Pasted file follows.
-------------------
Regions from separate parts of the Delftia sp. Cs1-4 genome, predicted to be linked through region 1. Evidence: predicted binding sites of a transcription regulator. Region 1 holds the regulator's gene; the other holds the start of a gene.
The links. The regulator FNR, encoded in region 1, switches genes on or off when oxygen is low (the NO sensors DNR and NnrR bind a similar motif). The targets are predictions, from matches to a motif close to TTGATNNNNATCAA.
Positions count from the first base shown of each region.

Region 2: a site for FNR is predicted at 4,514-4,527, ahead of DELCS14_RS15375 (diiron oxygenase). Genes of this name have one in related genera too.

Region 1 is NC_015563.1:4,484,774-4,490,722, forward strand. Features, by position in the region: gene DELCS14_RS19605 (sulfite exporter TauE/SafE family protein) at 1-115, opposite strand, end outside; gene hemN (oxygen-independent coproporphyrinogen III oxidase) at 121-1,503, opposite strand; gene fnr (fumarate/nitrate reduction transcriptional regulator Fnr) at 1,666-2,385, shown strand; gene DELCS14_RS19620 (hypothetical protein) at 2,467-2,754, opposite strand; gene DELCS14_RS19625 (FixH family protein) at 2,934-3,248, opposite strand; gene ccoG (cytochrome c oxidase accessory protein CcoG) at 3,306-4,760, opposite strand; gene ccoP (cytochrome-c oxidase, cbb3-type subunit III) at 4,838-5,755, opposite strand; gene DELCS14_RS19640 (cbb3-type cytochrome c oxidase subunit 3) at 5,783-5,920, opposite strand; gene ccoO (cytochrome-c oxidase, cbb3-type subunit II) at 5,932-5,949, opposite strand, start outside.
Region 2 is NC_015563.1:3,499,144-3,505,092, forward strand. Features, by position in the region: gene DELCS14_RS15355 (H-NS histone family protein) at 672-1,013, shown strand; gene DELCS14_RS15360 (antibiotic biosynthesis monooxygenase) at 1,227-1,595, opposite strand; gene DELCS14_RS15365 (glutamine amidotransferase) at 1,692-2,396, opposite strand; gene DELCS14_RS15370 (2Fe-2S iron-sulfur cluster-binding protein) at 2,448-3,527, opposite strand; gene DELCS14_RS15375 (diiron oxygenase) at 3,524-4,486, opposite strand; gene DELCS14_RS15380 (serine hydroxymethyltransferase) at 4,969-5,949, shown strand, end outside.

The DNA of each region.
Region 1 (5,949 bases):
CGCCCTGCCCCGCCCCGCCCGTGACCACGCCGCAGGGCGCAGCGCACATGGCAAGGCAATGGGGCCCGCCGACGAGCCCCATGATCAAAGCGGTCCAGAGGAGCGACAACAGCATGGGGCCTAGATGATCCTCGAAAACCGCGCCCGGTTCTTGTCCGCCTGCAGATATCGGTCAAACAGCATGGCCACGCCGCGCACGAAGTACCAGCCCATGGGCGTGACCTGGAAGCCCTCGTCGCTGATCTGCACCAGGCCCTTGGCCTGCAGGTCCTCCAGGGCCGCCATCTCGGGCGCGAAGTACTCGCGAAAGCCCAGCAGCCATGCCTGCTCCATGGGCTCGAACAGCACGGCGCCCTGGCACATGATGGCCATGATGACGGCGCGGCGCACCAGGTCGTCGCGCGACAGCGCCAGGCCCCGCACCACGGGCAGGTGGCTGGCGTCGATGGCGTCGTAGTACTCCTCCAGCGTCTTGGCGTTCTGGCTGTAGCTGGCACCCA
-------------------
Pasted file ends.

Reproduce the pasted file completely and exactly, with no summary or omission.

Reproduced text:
Regions from separate parts of the Delftia sp. Cs1-4 genome, predicted to be linked through region 1. Evidence: predicted binding sites of a transcription regulator. Region 1 holds the regulator's gene; the other holds the start of a gene.
The links. The regulator FNR, encoded in region 1, switches genes on or off when oxygen is low (the NO sensors DNR and NnrR bind a similar motif). The targets are predictions, from matches to a motif close to TTGATNNNNATCAA.
Positions count from the first base shown of each region.

Region 2: a site for FNR is predicted at 4,514-4,527, ahead of DELCS14_RS15375 (diiron oxygenase). Genes of this name have one in related genera too.

Region 1 is NC_015563.1:4,484,774-4,490,722, forward strand. Features, by position in the region: gene DELCS14_RS19605 (sulfite exporter TauE/SafE family protein) at 1-115, opposite strand, end outside; gene hemN (oxygen-independent coproporphyrinogen III oxidase) at 121-1,503, opposite strand; gene fnr (fumarate/nitrate reduction transcriptional regulator Fnr) at 1,666-2,385, shown strand; gene DELCS14_RS19620 (hypothetical protein) at 2,467-2,754, opposite strand; gene DELCS14_RS19625 (FixH family protein) at 2,934-3,248, opposite strand; gene ccoG (cytochrome c oxidase accessory protein CcoG) at 3,306-4,760, opposite strand; gene ccoP (cytochrome-c oxidase, cbb3-type subunit III) at 4,838-5,755, opposite strand; gene DELCS14_RS19640 (cbb3-type cytochrome c oxidase subunit 3) at 5,783-5,920, opposite strand; gene ccoO (cytochrome-c oxidase, cbb3-type subunit II) at 5,932-5,949, opposite strand, start outside.
Region 2 is NC_015563.1:3,499,144-3,505,092, forward strand. Features, by position in the region: gene DELCS14_RS15355 (H-NS histone family protein) at 672-1,013, shown strand; gene DELCS14_RS15360 (antibiotic biosynthesis monooxygenase) at 1,227-1,595, opposite strand; gene DELCS14_RS15365 (glutamine amidotransferase) at 1,692-2,396, opposite strand; gene DELCS14_RS15370 (2Fe-2S iron-sulfur cluster-binding protein) at 2,448-3,527, opposite strand; gene DELCS14_RS15375 (diiron oxygenase) at 3,524-4,486, opposite strand; gene DELCS14_RS15380 (serine hydroxymethyltransferase) at 4,969-5,949, shown strand, end outside.

The DNA of each region.
Region 1 (5,949 bases):
CGCCCTGCCCCGCCCCGCCCGTGACCACGCCGCAGGGCGCAGCGCACATGGCAAGGCAATGGGGCCCGCCGACGAGCCCCATGATCAAAGCGGTCCAGAGGAGCGACAACAGCATGGGGCCTAGATGATCCTCGAAAACCGCGCCCGGTTCTTGTCCGCCTGCAGATATCGGTCAAACAGCATGGCCACGCCGCGCACGAAGTACCAGCCCATGGGCGTGACCTGGAAGCCCTCGTCGCTGATCTGCACCAGGCCCTTGGCCTGCAGGTCCTCCAGGGCCGCCATCTCGGGCGCGAAGTACTCGCGAAAGCCCAGCAGCCATGCCTGCTCCATGGGCTCGAACAGCACGGCGCCCTGGCACATGATGGCCATGATGACGGCGCGGCGCACCAGGTCGTCGCGCGACAGCGCCAGGCCCCGCACCACGGGCAGGTGGCTGGCGTCGATGGCGTCGTAGTACTCCTCCAGCGTCTTGGCGTTCTGGCTGTAGCTGGCACCCA